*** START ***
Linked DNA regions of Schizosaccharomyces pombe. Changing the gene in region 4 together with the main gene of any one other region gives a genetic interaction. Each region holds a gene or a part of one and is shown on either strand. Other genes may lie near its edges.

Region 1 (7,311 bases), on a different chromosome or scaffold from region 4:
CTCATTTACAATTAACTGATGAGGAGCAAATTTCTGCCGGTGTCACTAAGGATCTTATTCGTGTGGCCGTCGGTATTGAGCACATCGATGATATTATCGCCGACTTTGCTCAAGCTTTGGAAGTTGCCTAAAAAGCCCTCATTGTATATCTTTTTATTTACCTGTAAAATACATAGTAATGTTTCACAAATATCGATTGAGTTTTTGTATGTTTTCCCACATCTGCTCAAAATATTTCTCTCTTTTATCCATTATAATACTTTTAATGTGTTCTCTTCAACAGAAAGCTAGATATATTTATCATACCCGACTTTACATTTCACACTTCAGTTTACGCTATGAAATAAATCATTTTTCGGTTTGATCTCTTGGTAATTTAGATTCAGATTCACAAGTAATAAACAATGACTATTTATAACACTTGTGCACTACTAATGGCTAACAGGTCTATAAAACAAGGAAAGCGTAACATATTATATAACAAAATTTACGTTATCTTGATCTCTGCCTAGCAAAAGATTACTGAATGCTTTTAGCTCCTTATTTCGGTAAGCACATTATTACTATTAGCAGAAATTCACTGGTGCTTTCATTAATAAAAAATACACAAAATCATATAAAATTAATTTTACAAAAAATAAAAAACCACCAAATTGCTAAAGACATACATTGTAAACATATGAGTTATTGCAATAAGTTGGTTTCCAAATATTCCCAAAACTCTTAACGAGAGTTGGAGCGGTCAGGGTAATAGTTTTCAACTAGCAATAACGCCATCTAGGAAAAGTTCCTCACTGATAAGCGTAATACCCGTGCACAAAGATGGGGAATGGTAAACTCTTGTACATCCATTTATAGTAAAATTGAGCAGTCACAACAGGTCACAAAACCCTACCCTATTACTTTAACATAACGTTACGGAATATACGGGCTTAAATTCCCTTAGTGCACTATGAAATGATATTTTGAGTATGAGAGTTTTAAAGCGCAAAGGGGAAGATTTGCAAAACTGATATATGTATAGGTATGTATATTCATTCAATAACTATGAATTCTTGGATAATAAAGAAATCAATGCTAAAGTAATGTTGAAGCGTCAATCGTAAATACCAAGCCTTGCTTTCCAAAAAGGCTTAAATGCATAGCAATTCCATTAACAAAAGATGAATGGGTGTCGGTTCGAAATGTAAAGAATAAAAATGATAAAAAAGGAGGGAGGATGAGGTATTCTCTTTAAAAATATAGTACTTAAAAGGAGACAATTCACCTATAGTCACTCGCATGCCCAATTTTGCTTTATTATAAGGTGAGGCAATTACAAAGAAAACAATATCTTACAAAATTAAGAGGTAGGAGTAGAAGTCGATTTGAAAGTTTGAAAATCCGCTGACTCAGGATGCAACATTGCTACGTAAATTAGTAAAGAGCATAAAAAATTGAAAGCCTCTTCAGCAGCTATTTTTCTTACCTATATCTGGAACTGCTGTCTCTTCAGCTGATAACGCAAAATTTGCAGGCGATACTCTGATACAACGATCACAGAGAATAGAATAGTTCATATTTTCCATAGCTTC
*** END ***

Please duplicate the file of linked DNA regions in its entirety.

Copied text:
Linked DNA regions of Schizosaccharomyces pombe. Changing the gene in region 4 together with the main gene of any one other region gives a genetic interaction. Each region holds a gene or a part of one and is shown on either strand. Other genes may lie near its edges.

Region 1 (7,311 bases), on a different chromosome or scaffold from region 4:
CTCATTTACAATTAACTGATGAGGAGCAAATTTCTGCCGGTGTCACTAAGGATCTTATTCGTGTGGCCGTCGGTATTGAGCACATCGATGATATTATCGCCGACTTTGCTCAAGCTTTGGAAGTTGCCTAAAAAGCCCTCATTGTATATCTTTTTATTTACCTGTAAAATACATAGTAATGTTTCACAAATATCGATTGAGTTTTTGTATGTTTTCCCACATCTGCTCAAAATATTTCTCTCTTTTATCCATTATAATACTTTTAATGTGTTCTCTTCAACAGAAAGCTAGATATATTTATCATACCCGACTTTACATTTCACACTTCAGTTTACGCTATGAAATAAATCATTTTTCGGTTTGATCTCTTGGTAATTTAGATTCAGATTCACAAGTAATAAACAATGACTATTTATAACACTTGTGCACTACTAATGGCTAACAGGTCTATAAAACAAGGAAAGCGTAACATATTATATAACAAAATTTACGTTATCTTGATCTCTGCCTAGCAAAAGATTACTGAATGCTTTTAGCTCCTTATTTCGGTAAGCACATTATTACTATTAGCAGAAATTCACTGGTGCTTTCATTAATAAAAAATACACAAAATCATATAAAATTAATTTTACAAAAAATAAAAAACCACCAAATTGCTAAAGACATACATTGTAAACATATGAGTTATTGCAATAAGTTGGTTTCCAAATATTCCCAAAACTCTTAACGAGAGTTGGAGCGGTCAGGGTAATAGTTTTCAACTAGCAATAACGCCATCTAGGAAAAGTTCCTCACTGATAAGCGTAATACCCGTGCACAAAGATGGGGAATGGTAAACTCTTGTACATCCATTTATAGTAAAATTGAGCAGTCACAACAGGTCACAAAACCCTACCCTATTACTTTAACATAACGTTACGGAATATACGGGCTTAAATTCCCTTAGTGCACTATGAAATGATATTTTGAGTATGAGAGTTTTAAAGCGCAAAGGGGAAGATTTGCAAAACTGATATATGTATAGGTATGTATATTCATTCAATAACTATGAATTCTTGGATAATAAAGAAATCAATGCTAAAGTAATGTTGAAGCGTCAATCGTAAATACCAAGCCTTGCTTTCCAAAAAGGCTTAAATGCATAGCAATTCCATTAACAAAAGATGAATGGGTGTCGGTTCGAAATGTAAAGAATAAAAATGATAAAAAAGGAGGGAGGATGAGGTATTCTCTTTAAAAATATAGTACTTAAAAGGAGACAATTCACCTATAGTCACTCGCATGCCCAATTTTGCTTTATTATAAGGTGAGGCAATTACAAAGAAAACAATATCTTACAAAATTAAGAGGTAGGAGTAGAAGTCGATTTGAAAGTTTGAAAATCCGCTGACTCAGGATGCAACATTGCTACGTAAATTAGTAAAGAGCATAAAAAATTGAAAGCCTCTTCAGCAGCTATTTTTCTTACCTATATCTGGAACTGCTGTCTCTTCAGCTGATAACGCAAAATTTGCAGGCGATACTCTGATACAACGATCACAGAGAATAGAATAGTTCATATTTTCCATAGCTTC